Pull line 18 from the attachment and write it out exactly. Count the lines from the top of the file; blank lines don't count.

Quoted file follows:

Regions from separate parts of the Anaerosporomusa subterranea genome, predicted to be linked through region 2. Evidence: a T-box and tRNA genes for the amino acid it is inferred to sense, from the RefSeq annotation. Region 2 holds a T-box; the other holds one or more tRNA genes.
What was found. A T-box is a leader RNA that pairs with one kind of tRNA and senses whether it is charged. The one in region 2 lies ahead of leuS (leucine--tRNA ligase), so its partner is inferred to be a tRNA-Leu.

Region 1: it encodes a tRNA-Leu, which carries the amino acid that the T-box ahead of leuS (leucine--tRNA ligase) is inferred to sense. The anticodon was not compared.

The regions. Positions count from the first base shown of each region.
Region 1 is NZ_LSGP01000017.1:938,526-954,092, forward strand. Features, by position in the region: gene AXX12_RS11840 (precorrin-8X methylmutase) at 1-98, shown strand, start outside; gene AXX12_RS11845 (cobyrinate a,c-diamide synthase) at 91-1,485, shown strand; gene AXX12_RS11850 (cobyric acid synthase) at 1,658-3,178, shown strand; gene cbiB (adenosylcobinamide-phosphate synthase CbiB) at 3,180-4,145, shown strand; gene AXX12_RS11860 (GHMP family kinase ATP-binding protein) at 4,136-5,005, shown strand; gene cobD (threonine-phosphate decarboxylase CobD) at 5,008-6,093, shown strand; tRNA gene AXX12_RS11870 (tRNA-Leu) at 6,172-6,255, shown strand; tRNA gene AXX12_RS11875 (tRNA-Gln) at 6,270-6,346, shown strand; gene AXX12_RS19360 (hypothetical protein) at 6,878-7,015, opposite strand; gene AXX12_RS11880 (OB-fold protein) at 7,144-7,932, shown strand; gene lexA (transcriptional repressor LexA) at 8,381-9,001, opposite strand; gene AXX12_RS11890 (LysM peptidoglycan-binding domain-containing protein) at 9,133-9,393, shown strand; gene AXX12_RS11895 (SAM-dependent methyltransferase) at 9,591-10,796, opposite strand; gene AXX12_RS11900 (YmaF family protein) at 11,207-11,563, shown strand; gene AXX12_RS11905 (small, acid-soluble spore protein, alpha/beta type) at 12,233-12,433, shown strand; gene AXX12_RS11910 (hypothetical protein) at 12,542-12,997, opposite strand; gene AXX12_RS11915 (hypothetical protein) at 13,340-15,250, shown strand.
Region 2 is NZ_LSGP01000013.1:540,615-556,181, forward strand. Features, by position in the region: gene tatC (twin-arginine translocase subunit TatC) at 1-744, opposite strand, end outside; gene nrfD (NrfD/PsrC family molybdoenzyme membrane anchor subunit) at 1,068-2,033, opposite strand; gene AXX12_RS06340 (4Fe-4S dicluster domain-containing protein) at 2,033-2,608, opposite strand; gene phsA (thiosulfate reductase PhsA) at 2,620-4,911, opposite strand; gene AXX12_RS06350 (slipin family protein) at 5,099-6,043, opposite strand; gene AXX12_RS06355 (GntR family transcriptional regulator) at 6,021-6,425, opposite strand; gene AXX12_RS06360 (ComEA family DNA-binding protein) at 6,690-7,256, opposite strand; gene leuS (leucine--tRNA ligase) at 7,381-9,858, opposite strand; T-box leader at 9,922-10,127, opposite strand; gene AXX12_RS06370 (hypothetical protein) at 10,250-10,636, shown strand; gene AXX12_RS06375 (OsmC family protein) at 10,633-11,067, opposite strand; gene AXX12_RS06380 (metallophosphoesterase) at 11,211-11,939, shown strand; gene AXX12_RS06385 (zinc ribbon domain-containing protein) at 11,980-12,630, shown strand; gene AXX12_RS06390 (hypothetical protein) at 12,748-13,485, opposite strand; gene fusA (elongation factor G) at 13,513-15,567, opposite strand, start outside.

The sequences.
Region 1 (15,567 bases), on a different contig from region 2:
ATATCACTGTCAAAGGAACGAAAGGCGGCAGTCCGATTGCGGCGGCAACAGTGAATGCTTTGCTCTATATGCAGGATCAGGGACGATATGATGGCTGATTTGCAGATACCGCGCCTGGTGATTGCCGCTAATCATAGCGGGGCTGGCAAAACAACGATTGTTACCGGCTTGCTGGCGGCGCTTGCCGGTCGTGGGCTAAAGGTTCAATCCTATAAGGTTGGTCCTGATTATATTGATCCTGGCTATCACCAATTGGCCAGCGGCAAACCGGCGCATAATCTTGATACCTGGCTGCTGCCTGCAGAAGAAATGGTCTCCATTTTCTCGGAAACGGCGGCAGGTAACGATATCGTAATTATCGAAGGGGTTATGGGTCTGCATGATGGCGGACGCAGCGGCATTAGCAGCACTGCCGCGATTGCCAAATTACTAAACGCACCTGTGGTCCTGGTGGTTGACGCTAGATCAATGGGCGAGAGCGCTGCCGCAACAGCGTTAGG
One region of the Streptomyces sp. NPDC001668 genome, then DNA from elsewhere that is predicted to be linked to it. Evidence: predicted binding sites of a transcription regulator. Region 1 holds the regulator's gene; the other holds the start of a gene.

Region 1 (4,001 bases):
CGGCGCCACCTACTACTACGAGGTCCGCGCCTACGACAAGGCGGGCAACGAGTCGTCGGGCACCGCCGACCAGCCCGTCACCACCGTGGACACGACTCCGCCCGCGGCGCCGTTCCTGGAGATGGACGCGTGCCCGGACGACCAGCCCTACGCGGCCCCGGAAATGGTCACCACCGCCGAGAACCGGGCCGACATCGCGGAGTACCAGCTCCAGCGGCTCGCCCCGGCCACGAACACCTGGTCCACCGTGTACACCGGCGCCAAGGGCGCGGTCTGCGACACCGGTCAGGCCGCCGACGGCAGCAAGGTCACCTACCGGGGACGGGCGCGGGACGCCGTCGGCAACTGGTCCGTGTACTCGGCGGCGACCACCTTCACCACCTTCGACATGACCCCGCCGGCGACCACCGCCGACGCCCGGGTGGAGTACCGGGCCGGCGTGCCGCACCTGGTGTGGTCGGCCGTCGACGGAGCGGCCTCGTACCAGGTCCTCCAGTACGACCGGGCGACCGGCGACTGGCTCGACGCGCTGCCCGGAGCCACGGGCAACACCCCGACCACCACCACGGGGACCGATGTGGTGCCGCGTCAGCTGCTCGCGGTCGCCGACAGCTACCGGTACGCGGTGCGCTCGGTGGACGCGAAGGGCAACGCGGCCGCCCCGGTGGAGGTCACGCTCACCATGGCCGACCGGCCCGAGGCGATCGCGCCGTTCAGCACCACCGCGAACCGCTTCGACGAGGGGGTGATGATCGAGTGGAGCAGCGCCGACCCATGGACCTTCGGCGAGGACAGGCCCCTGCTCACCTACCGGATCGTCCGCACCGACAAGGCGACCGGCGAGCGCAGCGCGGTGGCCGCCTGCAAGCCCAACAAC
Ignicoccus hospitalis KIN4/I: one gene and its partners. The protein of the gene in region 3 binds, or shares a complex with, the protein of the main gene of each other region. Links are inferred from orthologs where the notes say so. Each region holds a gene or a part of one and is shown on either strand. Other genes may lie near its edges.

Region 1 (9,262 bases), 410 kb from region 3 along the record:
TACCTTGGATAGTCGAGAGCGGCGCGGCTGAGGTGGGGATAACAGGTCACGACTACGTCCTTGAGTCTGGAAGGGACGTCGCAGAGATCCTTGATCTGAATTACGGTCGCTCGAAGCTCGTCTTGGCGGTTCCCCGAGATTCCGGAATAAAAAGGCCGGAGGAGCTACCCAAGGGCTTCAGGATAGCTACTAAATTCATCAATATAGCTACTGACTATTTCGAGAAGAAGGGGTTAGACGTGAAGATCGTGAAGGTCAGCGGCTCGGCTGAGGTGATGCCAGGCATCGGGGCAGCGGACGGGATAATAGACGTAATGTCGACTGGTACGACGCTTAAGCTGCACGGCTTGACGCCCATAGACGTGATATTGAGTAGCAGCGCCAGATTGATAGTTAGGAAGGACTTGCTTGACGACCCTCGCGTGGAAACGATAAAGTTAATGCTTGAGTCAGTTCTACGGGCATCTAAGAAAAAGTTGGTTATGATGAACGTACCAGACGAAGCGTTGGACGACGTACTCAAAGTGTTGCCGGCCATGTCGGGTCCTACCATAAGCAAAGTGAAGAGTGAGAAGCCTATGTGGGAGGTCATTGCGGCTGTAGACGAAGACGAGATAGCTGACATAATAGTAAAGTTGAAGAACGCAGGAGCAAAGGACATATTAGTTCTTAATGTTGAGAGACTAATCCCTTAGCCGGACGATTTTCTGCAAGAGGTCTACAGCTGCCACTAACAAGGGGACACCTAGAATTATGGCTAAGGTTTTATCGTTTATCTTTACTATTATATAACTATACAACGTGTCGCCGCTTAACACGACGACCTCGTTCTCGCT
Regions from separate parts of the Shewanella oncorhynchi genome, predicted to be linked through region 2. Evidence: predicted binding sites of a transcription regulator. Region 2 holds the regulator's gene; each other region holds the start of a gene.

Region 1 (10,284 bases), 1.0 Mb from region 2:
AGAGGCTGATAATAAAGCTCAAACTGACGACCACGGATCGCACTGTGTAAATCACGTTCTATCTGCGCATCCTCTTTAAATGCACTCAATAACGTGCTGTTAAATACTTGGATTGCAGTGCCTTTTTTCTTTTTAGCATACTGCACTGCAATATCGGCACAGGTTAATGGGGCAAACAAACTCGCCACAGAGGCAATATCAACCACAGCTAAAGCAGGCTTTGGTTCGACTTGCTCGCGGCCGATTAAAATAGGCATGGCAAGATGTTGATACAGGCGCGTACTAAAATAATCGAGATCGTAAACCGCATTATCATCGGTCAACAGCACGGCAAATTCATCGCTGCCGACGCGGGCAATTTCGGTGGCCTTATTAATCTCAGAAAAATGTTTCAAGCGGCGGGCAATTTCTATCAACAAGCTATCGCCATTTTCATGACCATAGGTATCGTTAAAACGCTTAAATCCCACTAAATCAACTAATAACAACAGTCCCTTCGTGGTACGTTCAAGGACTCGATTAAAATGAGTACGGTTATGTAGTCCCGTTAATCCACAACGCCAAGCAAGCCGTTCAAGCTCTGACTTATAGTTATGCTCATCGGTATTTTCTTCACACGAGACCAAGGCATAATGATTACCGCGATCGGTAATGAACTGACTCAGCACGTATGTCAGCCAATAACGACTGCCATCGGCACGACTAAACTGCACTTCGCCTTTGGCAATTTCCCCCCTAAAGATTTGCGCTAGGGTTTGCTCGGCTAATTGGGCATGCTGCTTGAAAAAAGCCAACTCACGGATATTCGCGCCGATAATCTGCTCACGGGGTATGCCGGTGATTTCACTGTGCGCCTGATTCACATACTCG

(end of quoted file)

AGAGGCTGATAATAAAGCTCAAACTGACGACCACGGATCGCACTGTGTAAATCACGTTCTATCTGCGCATCCTCTTTAAATGCACTCAATAACGTGCTGTTAAATACTTGGATTGCAGTGCCTTTTTTCTTTTTAGCATACTGCACTGCAATATCGGCACAGGTTAATGGGGCAAACAAACTCGCCACAGAGGCAATATCAACCACAGCTAAAGCAGGCTTTGGTTCGACTTGCTCGCGGCCGATTAAAATAGGCATGGCAAGATGTTGATACAGGCGCGTACTAAAATAATCGAGATCGTAAACCGCATTATCATCGGTCAACAGCACGGCAAATTCATCGCTGCCGACGCGGGCAATTTCGGTGGCCTTATTAATCTCAGAAAAATGTTTCAAGCGGCGGGCAATTTCTATCAACAAGCTATCGCCATTTTCATGACCATAGGTATCGTTAAAACGCTTAAATCCCACTAAATCAACTAATAACAACAGTCCCTTCGTGGTACGTTCAAGGACTCGATTAAAATGAGTACGGTTATGTAGTCCCGTTAATCCACAACGCCAAGCAAGCCGTTCAAGCTCTGACTTATAGTTATGCTCATCGGTATTTTCTTCACACGAGACCAAGGCATAATGATTACCGCGATCGGTAATGAACTGACTCAGCACGTATGTCAGCCAATAACGACTGCCATCGGCACGACTAAACTGCACTTCGCCTTTGGCAATTTCCCCCCTAAAGATTTGCGCTAGGGTTTGCTCGGCTAATTGGGCATGCTGCTTGAAAAAAGCCAACTCACGGATATTCGCGCCGATAATCTGCTCACGGGGTATGCCGGTGATTTCACTGTGCGCCTGATTCACATACTCG